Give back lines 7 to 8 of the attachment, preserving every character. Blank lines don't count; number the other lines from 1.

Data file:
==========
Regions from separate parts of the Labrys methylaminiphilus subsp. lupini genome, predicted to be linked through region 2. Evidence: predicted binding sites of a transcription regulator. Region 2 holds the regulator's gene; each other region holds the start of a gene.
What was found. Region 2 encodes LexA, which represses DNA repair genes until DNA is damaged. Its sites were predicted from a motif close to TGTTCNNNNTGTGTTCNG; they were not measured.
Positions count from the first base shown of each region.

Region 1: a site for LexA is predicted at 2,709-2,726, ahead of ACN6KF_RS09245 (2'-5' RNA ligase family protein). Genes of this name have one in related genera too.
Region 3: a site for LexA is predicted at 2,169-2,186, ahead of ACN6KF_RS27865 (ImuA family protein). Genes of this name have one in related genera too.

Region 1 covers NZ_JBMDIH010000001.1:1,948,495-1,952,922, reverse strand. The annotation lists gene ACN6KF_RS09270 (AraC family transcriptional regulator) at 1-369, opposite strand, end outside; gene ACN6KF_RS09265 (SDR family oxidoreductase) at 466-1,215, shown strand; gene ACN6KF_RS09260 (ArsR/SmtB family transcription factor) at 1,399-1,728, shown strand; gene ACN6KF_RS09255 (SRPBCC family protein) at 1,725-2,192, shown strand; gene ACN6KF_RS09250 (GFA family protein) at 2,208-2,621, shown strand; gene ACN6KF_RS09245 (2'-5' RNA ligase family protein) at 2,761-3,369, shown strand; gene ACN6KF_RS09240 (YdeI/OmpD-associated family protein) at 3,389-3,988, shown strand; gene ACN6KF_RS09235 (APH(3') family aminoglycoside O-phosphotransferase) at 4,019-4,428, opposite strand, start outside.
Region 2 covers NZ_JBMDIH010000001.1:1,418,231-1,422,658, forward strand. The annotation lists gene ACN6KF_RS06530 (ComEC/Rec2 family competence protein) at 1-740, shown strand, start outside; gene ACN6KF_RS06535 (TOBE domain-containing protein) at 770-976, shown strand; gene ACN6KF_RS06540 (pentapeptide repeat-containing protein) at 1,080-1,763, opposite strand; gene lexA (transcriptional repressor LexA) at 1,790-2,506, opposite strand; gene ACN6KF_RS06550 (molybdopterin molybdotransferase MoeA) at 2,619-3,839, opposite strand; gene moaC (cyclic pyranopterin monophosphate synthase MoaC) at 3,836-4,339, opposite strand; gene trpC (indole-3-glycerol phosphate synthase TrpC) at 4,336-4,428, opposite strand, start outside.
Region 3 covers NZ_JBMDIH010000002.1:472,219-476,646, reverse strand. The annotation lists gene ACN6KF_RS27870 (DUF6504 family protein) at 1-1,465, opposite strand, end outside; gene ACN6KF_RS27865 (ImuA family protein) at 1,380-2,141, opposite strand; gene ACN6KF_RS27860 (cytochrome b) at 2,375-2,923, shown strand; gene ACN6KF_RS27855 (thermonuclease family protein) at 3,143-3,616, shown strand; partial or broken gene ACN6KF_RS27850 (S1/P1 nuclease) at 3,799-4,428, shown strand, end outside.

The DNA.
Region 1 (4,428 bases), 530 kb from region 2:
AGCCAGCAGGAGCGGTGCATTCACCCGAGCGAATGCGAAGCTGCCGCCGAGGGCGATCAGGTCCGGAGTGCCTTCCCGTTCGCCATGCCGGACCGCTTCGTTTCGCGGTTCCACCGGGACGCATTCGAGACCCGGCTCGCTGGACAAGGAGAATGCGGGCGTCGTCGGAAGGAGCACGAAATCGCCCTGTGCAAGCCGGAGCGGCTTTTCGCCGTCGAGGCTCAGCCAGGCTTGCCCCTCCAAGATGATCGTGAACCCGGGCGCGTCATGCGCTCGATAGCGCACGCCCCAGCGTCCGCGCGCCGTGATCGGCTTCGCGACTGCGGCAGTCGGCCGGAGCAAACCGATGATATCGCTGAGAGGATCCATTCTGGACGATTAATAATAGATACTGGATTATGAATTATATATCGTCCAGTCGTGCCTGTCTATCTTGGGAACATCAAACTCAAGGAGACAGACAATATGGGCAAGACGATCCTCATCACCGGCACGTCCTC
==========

Region 2 covers NZ_JBMDIH010000001.1:1,418,231-1,422,658, forward strand. The annotation lists gene ACN6KF_RS06530 (ComEC/Rec2 family competence protein) at 1-740, shown strand, start outside; gene ACN6KF_RS06535 (TOBE domain-containing protein) at 770-976, shown strand; gene ACN6KF_RS06540 (pentapeptide repeat-containing protein) at 1,080-1,763, opposite strand; gene lexA (transcriptional repressor LexA) at 1,790-2,506, opposite strand; gene ACN6KF_RS06550 (molybdopterin molybdotransferase MoeA) at 2,619-3,839, opposite strand; gene moaC (cyclic pyranopterin monophosphate synthase MoaC) at 3,836-4,339, opposite strand; gene trpC (indole-3-glycerol phosphate synthase TrpC) at 4,336-4,428, opposite strand, start outside.
Region 3 covers NZ_JBMDIH010000002.1:472,219-476,646, reverse strand. The annotation lists gene ACN6KF_RS27870 (DUF6504 family protein) at 1-1,465, opposite strand, end outside; gene ACN6KF_RS27865 (ImuA family protein) at 1,380-2,141, opposite strand; gene ACN6KF_RS27860 (cytochrome b) at 2,375-2,923, shown strand; gene ACN6KF_RS27855 (thermonuclease family protein) at 3,143-3,616, shown strand; partial or broken gene ACN6KF_RS27850 (S1/P1 nuclease) at 3,799-4,428, shown strand, end outside.